# ||| Collision |||

### All replies

• BoundingSpheres and BoundingBoxes. Detection is the easy part. Response is more tricky.
Tuesday, February 27, 2007 5:24 PM
• this is a unique way to solve this problem?
Tuesday, February 27, 2007 6:46 PM
• You might first do a BoundingSphere / Bounsing Box detection, and if collision is detected, you can then iterate through the list of triangles in the model and check for collision with each one of them.

Tuesday, February 27, 2007 6:52 PM
•  Catalin Zima wrote:
 You might first do a BoundingSphere / Bounsing Box detection, and if collision is detected, you can then iterate through the list of triangles in the model and check for collision with each one of them.

1. can I iterate the list of triangles without bounding box / bounding sphere detection? it will be hard for cpu?

2. give me this code pls (triangles iteration and check for collision with each one of them)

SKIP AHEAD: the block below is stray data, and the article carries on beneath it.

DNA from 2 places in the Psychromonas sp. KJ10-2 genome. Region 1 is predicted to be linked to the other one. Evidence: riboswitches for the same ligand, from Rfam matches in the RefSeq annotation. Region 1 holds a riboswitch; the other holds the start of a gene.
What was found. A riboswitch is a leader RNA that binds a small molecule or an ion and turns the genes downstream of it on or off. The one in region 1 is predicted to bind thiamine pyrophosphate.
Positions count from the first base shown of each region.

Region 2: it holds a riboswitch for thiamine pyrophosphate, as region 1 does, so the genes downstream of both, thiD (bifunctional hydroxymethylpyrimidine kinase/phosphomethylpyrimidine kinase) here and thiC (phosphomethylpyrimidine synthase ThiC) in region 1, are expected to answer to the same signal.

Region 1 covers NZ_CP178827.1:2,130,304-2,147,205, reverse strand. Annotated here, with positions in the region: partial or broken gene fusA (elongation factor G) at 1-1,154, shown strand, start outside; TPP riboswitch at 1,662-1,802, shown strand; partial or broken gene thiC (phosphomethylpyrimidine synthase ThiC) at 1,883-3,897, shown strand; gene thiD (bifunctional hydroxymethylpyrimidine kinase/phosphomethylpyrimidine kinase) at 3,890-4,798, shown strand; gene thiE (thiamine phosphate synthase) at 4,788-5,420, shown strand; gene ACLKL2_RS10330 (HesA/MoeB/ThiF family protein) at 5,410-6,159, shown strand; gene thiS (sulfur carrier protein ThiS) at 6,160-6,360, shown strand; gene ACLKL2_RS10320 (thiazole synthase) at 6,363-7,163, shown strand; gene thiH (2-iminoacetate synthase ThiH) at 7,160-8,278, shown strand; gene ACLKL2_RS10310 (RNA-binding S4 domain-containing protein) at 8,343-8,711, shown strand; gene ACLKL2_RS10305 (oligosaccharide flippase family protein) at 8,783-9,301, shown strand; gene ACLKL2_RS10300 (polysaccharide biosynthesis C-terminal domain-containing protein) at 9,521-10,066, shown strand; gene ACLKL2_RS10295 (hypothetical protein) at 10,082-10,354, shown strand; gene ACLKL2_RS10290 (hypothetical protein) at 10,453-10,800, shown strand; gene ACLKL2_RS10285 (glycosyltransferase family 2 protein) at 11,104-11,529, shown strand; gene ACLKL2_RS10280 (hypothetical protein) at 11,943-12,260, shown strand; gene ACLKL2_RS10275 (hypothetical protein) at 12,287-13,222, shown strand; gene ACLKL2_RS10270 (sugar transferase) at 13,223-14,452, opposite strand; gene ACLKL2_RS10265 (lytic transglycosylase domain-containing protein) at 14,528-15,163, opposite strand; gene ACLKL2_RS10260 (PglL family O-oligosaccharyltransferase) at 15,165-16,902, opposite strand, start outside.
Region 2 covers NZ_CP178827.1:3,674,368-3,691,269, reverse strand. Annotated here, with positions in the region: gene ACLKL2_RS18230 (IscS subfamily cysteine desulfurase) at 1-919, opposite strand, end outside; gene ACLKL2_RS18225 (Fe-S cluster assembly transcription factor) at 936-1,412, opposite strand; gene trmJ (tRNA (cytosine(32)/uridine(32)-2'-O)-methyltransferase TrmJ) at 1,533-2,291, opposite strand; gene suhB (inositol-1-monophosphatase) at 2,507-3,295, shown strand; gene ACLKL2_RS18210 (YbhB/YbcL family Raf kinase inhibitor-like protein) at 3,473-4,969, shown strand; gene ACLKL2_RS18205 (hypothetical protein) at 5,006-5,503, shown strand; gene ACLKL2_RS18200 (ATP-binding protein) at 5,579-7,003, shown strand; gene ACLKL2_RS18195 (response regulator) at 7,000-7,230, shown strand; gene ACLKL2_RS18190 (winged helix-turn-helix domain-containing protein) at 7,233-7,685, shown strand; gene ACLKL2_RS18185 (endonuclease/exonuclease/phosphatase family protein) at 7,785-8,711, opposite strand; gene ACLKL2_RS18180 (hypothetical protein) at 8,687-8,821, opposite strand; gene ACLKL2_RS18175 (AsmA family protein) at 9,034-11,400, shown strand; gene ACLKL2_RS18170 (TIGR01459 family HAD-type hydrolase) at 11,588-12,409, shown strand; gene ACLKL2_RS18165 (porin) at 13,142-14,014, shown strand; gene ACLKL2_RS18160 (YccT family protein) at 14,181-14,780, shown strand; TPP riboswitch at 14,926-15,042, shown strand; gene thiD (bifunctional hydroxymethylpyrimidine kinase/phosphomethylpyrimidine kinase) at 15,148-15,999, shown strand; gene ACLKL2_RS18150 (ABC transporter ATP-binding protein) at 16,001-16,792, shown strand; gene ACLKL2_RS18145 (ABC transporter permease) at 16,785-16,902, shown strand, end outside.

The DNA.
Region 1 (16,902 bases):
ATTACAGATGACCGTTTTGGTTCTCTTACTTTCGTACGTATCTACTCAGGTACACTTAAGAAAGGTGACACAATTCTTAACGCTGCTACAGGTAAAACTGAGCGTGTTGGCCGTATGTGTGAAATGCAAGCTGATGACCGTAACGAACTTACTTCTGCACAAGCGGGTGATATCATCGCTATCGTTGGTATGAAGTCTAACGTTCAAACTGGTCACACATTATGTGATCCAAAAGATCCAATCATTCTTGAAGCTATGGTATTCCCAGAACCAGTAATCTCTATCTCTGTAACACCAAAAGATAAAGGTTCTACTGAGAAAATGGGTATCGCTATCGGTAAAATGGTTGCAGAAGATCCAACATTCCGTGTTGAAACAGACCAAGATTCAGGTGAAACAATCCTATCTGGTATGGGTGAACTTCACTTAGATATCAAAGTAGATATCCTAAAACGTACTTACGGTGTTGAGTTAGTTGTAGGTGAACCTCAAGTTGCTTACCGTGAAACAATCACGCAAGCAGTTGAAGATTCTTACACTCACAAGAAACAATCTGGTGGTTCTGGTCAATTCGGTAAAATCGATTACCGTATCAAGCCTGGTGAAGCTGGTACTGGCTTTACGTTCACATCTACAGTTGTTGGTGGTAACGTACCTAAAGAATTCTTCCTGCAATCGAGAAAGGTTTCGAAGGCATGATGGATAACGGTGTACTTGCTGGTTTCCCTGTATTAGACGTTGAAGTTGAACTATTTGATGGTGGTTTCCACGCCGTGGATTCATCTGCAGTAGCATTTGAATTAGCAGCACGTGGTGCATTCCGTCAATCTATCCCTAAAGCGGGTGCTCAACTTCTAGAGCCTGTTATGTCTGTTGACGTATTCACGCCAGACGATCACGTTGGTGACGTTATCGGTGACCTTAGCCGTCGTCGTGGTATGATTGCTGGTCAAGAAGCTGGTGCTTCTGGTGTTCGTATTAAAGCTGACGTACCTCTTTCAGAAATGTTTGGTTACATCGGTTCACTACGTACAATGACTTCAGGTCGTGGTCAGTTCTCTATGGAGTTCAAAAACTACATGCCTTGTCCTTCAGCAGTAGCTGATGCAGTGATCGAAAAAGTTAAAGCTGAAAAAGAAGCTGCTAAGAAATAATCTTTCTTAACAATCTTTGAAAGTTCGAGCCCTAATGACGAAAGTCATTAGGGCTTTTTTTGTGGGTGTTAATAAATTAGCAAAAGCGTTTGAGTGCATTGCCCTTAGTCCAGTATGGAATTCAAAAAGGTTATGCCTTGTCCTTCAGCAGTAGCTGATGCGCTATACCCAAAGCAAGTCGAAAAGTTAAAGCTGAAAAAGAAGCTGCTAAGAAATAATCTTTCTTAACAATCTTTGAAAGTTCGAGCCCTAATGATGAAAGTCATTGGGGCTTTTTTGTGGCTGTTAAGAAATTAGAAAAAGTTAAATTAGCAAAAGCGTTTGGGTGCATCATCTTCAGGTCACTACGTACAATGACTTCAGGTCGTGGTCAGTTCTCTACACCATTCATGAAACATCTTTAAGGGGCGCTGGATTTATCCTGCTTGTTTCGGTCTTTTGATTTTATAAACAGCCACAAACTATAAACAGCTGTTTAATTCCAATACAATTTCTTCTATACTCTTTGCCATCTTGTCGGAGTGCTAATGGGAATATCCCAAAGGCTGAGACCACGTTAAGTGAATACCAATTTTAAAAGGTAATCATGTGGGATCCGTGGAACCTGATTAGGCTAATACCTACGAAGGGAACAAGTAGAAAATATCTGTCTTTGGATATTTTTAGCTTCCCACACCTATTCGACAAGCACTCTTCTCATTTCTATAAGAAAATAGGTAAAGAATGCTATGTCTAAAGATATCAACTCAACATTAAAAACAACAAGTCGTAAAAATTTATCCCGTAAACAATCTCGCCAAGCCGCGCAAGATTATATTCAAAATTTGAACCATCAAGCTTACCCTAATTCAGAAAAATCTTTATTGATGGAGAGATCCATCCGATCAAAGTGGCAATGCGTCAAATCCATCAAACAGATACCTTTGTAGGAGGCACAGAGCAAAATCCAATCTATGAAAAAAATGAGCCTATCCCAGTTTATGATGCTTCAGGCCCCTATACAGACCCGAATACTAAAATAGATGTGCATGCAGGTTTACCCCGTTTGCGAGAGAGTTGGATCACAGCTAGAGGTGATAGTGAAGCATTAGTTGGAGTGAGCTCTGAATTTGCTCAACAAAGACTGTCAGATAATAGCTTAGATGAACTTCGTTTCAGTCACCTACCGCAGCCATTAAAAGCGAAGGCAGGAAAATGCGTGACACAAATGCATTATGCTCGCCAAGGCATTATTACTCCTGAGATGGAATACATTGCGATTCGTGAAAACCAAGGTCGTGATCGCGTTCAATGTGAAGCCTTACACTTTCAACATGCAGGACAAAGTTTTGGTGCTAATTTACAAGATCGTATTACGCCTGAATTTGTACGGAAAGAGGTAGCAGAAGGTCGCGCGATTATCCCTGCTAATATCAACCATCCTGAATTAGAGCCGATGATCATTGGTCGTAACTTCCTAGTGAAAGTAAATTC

Tuesday, February 27, 2007 7:21 PM
• You should always do a bounding box/sphere check before moving on to check individual triangles within an object. The bounding box check is one simple equation that can allow you to skip checking an entire object (potentially thousands of triangles) for a collision.
Tuesday, February 27, 2007 7:41 PM
•  Hlubocky wrote:
 You should always do a bounding box/sphere check before moving on to check individual triangles within an object. The bounding box check is one simple equation that can allow you to skip checking an entire object (potentially thousands of triangles) for a collision.

ok, give me a code please! (for checking triangles only)

Tuesday, February 27, 2007 8:07 PM
•  Andrew3 wrote:

Hlubocky wrote:
 You should always do a bounding box/sphere check before moving on to check individual triangles within an object. The bounding box check is one simple equation that can allow you to skip checking an entire object (potentially thousands of triangles) for a collision.

ok, give me a code please! (for checking triangles only)